DeleteDuplicates[Sort /@ (Sort /@ Partition[#, 2] & /@ Permutations[a, {4}])]

which outputs

 {{{1, 2}, {3, 4}}, {{1, 3}, {2, 4}}, {{1, 4}, {2, 3}}}
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  • 1
    $\begingroup$ Actually, I am looking for partitions, not permutations. So, $\{1,2\},\{3,4\}$ is one partition and $\{1,3\},\{2,4\}$ is another one. I just edited the question to clarify this. $\endgroup$ – Helium Mar 15 '12 at 19:12
  • $\begingroup$ How's this version? $\endgroup$ – Eli Lansey Mar 15 '12 at 19:40
3
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Really lazy search through all partitioned permutations:

set = {1, 2, 3, 4};
Union[Sort /@ (Sort /@ Partition[#, 2] & /@ 
     Permutations[set, {4}])]
{
{{1, 2}, {3, 4}},
{{1, 3}, {2, 4}},
{{1, 4}, {2, 3}}
}

And a more economic one:

set = {1, 2, 3, 4};
subsets = Subsets[set, {2}];
Table[{i, Cases[subsets, _?(Union[#, i] === set &)]}, {i, 
   Take[subsets, Length@subsets/2]}]
{
{{1, 2}, {3, 4}},
{{1, 3}, {2, 4}},
{{1, 4}, {2, 3}}
}

This generates all the subsets of size 2 (6 of them), and scans through them one-by-one to find their complement in the same list. Since it can be assumed that the output of Subsets is regular, the above can be simplified to simply split the subsets list to two, and merging the first half with the reversed second half.:

n = Length@subsets;
MapThread[List, {Take[subsets, n/2], Take[Reverse@subsets, n/2]}]
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  • $\begingroup$ Thanks István, actually I am looking for a solution for a general $l$, not only $l=2$. So, your last solution doesn't help, but the other ones looks great. I tested them for $l=3$ and $k=3$ (i.e., 9 numbers) and they work perfect, but for 12 numbers they don't. Is there any way to solve the issue or there are too many partitions with $l=3$ and $k=4$, ummm? $\endgroup$ – Helium Mar 15 '12 at 19:48
  • $\begingroup$ Yes, I have realized that, so I am now working on a general solution. For the worst, one can do a partial tree-traversal by fixing the first digit and changing the next one, fixing it and changing the next one, etc... I'm pretty sure that before I could solve this, others will post some beautiful answers. $\endgroup$ – István Zachar Mar 15 '12 at 19:59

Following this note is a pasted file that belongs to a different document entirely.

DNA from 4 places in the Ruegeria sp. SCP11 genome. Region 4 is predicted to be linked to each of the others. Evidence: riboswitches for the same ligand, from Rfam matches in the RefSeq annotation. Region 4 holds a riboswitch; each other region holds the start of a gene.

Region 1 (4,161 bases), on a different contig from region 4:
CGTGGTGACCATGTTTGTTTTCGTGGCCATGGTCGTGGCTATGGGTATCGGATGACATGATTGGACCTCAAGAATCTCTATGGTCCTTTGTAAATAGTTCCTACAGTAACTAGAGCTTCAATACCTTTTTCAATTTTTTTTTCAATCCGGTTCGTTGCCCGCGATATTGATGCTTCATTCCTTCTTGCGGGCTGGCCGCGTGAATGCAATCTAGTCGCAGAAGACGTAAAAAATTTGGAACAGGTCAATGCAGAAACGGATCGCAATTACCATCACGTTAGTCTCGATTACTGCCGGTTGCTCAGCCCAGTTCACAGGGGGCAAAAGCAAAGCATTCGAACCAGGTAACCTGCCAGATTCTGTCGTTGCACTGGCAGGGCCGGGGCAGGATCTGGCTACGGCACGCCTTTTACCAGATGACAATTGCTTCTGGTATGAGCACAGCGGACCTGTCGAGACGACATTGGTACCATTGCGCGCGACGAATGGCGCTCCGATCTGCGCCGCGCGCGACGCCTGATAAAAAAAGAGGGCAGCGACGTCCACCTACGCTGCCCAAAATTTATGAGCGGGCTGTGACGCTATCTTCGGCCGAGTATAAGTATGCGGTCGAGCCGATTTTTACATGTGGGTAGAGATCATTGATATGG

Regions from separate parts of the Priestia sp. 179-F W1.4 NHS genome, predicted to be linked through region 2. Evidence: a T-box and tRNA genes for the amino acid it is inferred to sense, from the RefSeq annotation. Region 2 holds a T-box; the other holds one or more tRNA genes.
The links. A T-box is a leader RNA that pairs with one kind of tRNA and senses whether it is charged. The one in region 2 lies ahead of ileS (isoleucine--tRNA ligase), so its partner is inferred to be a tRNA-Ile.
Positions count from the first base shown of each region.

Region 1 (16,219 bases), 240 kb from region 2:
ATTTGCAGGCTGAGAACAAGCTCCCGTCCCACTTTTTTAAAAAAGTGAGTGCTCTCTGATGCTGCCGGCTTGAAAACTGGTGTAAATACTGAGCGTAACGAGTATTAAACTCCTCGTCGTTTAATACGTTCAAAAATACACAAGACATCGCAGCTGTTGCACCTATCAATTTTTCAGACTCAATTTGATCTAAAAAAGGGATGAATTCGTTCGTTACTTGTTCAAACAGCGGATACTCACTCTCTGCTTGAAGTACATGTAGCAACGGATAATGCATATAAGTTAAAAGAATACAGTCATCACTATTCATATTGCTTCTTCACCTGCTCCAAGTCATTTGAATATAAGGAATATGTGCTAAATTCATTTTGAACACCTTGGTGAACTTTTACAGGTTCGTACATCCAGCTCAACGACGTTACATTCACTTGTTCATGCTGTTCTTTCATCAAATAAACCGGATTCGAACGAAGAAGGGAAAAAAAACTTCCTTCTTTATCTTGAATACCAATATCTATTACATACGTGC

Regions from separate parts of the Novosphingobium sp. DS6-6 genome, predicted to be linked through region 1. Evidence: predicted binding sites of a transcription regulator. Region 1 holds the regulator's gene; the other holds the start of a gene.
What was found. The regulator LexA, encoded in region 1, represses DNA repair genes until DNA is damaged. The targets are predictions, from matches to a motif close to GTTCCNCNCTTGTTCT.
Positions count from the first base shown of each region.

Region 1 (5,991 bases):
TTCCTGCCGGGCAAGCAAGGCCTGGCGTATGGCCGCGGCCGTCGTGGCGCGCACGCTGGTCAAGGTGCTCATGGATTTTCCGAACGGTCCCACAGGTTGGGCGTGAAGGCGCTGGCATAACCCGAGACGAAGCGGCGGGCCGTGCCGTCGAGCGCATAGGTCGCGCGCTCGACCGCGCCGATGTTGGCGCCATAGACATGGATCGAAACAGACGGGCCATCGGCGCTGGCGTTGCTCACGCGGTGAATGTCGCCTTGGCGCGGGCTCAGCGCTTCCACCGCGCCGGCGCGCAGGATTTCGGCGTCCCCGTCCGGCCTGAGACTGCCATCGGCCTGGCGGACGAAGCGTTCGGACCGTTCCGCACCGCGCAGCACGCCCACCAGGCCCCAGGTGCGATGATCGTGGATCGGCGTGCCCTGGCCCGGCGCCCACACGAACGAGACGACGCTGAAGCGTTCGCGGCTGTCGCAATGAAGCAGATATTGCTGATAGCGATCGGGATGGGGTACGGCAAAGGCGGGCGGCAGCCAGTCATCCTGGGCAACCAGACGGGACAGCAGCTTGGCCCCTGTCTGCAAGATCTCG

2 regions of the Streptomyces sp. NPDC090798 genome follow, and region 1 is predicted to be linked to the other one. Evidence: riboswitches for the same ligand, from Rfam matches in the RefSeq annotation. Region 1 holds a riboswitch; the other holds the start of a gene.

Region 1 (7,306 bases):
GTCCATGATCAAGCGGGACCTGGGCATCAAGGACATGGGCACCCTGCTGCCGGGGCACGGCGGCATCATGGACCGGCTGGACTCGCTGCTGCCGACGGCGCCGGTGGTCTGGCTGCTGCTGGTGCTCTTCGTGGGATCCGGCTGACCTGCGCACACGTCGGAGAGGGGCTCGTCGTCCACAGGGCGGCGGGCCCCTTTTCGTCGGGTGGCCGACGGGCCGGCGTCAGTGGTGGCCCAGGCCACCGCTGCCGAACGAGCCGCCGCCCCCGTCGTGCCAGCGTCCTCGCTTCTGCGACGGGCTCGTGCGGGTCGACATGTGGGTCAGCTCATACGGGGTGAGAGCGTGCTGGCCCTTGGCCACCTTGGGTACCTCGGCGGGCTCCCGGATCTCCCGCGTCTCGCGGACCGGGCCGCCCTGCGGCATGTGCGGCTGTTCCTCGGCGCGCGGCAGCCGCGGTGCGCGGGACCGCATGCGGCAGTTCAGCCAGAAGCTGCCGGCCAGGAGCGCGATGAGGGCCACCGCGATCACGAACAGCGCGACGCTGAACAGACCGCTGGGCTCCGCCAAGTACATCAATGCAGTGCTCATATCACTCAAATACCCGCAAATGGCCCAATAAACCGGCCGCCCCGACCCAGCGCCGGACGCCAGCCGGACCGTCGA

1
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You might start with the Combinatorica add-on function SetPartitions and then select those partitions satisfying the condition about the size of their members. But this may be too "extravagant" an approach when the original set size becomes a bit big.

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1
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subsetsPartition[list_, n_] := 
 Select[Subsets[Subsets[list, {n}], {Length[list]/n}], DuplicateFreeQ@*Catenate]

subsetsPartition[Range[4], 2]
subsetsPartition[Range[6], 2]

{{{1, 2}, {3, 4}}, {{1, 3}, {2, 4}}, {{1, 4}, {2, 3}}}

{{{1, 2}, {3, 4}, {5, 6}}, {{1, 2}, {3, 5}, {4, 6}}, {{1, 2}, {3,6}, {4, 5}}, {{1, 3}, {2, 4}, {5, 6}}, {{1, 3}, {2, 5}, {4, 6}}, {{1, 3}, {2, 6}, {4, 5}}, {{1, 4}, {2, 3}, {5, 6}}, {{1, 4}, {2, 5}, {3, 6}}, {{1, 4}, {2, 6}, {3, 5}}, {{1, 5}, {2, 3}, {4, 6}}, {{1, 5}, {2, 4}, {3, 6}}, {{1, 5}, {2, 6}, {3, 4}}, {{1, 6}, {2, 3}, {4, 5}}, {{1, 6}, {2, 4}, {3, 5}}, {{1, 6}, {2, 5}, {3, 4}}}